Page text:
A Travellerspoint blog

A Great Wall

Reporting from Jinqiao

sunny -8 °C
View Winter in China on aboo10's travel map.

So about 6am, I stirred when someone was trying to enter our hotel room, phew - it was just Mike, fresh off the redeye flight from Bangkok, freezing after enjoying a week of 30 degree days only to plummet to -10 degrees getting off the plane in Beijing. I'm not sure enjoying Bangkok was quite the right word, as he had been looking for a new job and subject to a number of interviews from schools all around the world! Fortunately he arrived with a job offer in hand, from a school in Düsseldorf. So lots to chat about!!

We went down for a quick breakfast when the kids woke up, and then back up to the room to rug up for our trip out of Beijing to the Great Wall of China. Yes, The Great Wall of China. The driver was waiting for us at 9am, and we started out to the country, interesting as not far out of Beijing there were quite a lot of snow drifts. Walking around Tiananmen Square and the Forbidden City yesterday, there was lots of snow which had turned to ice piles around trees and in shady corners, but clearly hadn't snowed for some time.

Finally we got to the Wall, at the Mutianyu section. We parked the car, and bought our tickets for the chirlift up, and then had the option of either coming down on the chairlift or riding down on a toboggan chute ride. As per usual in China, there were a number of stalls selling dongxi - souvenir stuff like T-shirts, plates, terracotta warriors, certificates stating 'I've climbed the Great Wall' and lots of dried fruit and nuts. We weren't quite in the purchasing state of mind as we hadn't yet made it to the top anyway, so apart from a cursory look we headed straight to the chairlift.

It was beautiful. The scenery was gorgeous and we could see the wall snaking around the mountainside as we climbed higher and higher. Then suddenly, we were there, the wall was within reach. As is always the way, we took dozens of photos and looked around right at the top of the chairlift, but really we needed to climb a flight of stairs and there we were, on top of a very fine wall. There were patches of ice and crusty old snow wedged into the edges between the pathway and the battlements, and also in some shady sections of the wall. We started out to try and reach one of the distant watch towers, but quickly realised with all the uneven steps and ups and downs it was really a bit too hard and far. What was also amazing was the distinct lack of crowds, I'm not in any way saying we were the only ones there, but we had space and were able to roam at our own pace.

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The weather couldn't have been more perfect, we had a clear blue sky, the sun was shining, and despite the extreme pollution in Beijing on that day, it was clean and fresh out at Mutianyu. We were up there for almost 2 hours, just taking our time, admiring the view, and climbing up one watchtower. We were fortunate as well to be the only ones on the top for a few minutes, so with our trusty self timer, we took a group photo of just us!!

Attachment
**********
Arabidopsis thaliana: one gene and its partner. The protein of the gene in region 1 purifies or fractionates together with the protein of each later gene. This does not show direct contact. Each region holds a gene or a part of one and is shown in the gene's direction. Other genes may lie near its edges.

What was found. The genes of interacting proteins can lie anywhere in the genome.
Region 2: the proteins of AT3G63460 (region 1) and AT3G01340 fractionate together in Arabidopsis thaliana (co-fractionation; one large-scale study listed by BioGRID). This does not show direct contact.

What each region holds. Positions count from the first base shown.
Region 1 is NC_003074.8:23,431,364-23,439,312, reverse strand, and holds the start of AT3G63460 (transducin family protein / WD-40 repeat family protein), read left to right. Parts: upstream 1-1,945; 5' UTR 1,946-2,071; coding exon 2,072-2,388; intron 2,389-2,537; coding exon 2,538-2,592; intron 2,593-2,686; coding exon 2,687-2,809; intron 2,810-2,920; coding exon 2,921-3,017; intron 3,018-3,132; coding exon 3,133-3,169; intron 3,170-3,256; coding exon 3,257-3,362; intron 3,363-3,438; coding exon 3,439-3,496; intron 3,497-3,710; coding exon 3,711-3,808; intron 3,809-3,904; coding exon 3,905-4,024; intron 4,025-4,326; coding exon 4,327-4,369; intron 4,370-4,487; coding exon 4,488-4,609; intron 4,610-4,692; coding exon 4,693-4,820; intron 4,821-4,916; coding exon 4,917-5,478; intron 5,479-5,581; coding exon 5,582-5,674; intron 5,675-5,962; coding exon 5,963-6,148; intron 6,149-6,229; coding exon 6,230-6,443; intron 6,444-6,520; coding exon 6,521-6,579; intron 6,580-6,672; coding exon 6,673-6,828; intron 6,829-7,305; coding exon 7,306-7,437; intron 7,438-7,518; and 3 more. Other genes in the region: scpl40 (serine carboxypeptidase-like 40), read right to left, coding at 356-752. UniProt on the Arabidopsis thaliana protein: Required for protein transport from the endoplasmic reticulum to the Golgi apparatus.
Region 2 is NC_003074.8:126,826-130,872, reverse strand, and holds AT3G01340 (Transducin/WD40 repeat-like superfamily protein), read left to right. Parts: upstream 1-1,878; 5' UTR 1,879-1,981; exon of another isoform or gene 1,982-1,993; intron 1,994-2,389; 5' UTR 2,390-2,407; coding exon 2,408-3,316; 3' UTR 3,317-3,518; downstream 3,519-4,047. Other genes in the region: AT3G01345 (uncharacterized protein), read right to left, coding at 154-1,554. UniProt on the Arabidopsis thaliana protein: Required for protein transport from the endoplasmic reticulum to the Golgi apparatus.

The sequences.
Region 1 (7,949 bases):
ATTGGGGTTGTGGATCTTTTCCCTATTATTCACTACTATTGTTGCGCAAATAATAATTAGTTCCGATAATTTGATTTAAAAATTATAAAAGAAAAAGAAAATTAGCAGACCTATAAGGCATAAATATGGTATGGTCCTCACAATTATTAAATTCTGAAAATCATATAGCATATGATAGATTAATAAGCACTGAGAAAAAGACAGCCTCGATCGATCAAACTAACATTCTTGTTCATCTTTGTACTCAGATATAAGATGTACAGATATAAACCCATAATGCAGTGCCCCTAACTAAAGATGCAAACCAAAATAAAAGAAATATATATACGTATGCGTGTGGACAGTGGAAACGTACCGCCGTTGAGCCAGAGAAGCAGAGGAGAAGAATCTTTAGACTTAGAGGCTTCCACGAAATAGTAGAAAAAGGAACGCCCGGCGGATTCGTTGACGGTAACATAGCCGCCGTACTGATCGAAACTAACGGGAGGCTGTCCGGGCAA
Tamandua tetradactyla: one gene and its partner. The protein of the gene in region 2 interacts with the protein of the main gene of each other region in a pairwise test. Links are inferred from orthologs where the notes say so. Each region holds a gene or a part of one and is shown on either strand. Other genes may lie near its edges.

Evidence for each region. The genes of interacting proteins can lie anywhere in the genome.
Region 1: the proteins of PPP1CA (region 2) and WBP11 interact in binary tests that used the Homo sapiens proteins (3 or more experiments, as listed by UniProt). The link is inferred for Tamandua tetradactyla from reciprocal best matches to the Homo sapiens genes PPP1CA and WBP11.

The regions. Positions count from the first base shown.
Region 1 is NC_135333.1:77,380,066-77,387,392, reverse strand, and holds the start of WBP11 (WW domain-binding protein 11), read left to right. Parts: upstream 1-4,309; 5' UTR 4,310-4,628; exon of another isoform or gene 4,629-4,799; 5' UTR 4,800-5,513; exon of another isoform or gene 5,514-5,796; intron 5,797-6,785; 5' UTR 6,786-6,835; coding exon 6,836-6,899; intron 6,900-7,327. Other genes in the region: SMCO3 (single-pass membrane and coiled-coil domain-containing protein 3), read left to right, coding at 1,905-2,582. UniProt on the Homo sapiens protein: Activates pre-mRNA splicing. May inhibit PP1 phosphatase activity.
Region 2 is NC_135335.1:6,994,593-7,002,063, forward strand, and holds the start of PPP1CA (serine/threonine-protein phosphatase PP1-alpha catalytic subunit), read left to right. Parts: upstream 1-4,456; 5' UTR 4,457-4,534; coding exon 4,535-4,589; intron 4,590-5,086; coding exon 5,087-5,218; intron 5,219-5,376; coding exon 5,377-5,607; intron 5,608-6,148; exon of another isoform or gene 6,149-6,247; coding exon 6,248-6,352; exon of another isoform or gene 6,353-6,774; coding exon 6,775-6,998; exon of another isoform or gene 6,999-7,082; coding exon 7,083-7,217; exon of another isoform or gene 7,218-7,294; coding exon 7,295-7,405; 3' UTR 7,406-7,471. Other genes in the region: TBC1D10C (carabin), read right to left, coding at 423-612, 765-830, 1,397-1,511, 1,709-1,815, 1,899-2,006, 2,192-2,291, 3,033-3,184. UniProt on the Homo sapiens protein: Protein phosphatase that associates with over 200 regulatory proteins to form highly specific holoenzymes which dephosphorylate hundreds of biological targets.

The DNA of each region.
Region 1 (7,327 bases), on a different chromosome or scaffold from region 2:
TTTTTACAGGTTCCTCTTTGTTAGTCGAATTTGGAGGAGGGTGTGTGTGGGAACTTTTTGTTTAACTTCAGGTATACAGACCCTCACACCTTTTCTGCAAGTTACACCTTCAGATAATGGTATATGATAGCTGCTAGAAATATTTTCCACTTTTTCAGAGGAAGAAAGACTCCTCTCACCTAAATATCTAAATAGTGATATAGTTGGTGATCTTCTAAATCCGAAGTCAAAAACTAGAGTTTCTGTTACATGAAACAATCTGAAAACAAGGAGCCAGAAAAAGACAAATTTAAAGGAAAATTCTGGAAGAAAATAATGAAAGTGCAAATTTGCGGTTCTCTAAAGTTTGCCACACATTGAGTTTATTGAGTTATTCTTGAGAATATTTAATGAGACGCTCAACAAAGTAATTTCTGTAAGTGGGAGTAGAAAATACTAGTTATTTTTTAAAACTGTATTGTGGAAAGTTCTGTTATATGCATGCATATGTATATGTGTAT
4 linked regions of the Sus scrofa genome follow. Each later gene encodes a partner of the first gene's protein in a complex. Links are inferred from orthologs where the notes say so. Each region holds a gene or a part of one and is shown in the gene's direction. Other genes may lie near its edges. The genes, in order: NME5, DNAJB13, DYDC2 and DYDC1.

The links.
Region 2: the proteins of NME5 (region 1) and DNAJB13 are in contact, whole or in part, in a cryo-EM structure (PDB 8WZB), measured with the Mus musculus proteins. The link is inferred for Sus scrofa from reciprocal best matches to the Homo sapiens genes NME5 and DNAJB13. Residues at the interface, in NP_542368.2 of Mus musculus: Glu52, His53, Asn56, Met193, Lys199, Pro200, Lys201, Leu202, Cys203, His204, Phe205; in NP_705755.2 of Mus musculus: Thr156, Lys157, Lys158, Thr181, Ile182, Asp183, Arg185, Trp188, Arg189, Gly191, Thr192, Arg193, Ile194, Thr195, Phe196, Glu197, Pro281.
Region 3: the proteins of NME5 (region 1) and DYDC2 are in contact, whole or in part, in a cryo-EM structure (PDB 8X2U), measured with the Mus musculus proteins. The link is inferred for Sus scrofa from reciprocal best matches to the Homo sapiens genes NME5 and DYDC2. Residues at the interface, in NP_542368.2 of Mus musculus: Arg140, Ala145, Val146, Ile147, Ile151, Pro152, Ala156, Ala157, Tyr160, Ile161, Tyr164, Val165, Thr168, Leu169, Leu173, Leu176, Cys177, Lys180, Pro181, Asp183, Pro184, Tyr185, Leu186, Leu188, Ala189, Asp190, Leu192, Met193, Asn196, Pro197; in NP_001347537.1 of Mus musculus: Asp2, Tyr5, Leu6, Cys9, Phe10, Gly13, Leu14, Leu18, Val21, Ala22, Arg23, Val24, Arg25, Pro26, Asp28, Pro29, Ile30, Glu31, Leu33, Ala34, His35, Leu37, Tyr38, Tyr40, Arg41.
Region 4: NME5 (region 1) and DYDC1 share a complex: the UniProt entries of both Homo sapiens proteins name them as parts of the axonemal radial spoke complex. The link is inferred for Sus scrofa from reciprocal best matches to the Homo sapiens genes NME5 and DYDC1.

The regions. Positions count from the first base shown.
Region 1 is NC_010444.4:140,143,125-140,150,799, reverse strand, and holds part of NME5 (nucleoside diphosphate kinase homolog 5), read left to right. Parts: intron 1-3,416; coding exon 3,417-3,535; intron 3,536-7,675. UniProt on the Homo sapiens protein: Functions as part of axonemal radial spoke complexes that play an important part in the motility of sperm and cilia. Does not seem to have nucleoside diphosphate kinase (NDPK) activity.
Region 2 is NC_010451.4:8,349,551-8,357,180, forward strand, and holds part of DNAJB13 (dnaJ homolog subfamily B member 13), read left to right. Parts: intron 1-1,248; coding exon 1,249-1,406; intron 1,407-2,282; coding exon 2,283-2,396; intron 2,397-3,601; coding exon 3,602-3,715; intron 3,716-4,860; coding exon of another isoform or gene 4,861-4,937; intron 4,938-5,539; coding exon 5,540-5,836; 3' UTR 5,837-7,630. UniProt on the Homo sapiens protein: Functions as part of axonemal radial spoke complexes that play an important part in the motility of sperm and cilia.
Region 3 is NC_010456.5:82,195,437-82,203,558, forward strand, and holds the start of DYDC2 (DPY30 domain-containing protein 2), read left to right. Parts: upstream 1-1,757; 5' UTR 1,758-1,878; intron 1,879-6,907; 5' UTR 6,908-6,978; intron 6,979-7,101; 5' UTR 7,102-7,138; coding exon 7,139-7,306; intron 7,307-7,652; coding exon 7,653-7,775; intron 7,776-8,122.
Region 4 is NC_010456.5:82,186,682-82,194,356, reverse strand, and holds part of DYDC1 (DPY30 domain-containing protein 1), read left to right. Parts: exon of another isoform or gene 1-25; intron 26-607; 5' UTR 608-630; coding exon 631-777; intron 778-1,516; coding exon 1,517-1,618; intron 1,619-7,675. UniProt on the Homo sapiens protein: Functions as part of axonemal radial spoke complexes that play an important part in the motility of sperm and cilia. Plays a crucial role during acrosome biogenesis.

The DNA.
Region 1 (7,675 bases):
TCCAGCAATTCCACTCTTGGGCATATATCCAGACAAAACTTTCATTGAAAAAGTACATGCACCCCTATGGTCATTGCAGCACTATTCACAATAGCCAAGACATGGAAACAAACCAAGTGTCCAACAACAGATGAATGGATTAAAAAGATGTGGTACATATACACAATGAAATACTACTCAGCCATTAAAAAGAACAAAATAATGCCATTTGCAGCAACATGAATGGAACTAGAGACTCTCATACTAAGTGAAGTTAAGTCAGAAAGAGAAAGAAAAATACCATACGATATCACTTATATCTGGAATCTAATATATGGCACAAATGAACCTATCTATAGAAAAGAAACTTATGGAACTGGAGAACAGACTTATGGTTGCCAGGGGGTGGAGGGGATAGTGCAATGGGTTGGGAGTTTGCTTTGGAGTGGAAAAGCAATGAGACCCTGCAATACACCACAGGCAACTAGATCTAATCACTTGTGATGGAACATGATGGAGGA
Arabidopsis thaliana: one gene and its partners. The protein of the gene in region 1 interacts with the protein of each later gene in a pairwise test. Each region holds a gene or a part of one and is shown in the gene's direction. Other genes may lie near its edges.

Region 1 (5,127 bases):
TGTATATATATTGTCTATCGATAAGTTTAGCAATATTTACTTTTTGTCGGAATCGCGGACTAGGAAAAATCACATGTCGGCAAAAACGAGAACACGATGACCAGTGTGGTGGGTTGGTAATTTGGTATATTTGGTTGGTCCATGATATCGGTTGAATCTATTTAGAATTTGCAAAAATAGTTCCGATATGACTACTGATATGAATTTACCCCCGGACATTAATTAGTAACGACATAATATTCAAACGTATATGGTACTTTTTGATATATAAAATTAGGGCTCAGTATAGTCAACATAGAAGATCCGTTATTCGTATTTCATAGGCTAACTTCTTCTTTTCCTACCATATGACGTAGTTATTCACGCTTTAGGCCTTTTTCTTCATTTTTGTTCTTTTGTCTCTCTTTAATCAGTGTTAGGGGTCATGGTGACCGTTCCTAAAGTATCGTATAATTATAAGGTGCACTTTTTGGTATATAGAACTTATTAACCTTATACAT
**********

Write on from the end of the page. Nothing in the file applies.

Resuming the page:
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Then when we had done what we could, and were ready to get out of the cold, we rode the toboggan down, I went with Jie Jie and Mike took Didi down. It was good fun, and we got some speed up. We looked at the dongxi and bought a few little souvenirs, and then found our driver and went to the Schoolhouse for lunch. I was a bit disappointed with this highly acclaimed cafe, as I expected homestyle Chinese cooking, but it was western food, and posh cafe at that - you know, goats cheese tartlet type food. After lunch we got back into the car to head back to Beijing, and all fell asleep for a good section of the drive.

What struck us when we got back into Beijing was the lack of visibility... the pollution levels had gone off the charts, you could feel the grit in your eyes and mouth and it was filthy. Going into a shopping centre, the grit came too, shop assistants were wearing masks, street lights reflected in an aura of the particles in the air, my cough worsened immediately, and my hands felt dirty.

But we felt we had conquered something great for the day, and were glad to be back in our hotel and relaxing for the night!

Posted by aboo10 22:01 Archived in China Tagged landscapes children family_travel great_wall_of_china Comments (1)

Beijing

Reporting from Jinqiao

overcast -10 °C
View Winter in China on aboo10's travel map.

Mum and Dad have been visiting since Christmas, and very kindly and ably looked after our little darlings while last week we went to Harbin. And as part of their ticket to China received a 'free' domestic flight and we had suggested Beijing as somewhere that after 9 trips to China they should really consider visiting. Aside from which Jie Jie had told me that she needed to climb the Great Wall of China, as she clearly doesn't remember her first visit when she was 2 years old. Needless to say Didi didn't remember visiting it either as a 10 week old baby. So we decided to go along too as an opportunity to visit the Great Wall. But Mike was in Bangkok for a work thing, and would fly in to Beijing on Saturday morning ready to go straight up to Mutianyu.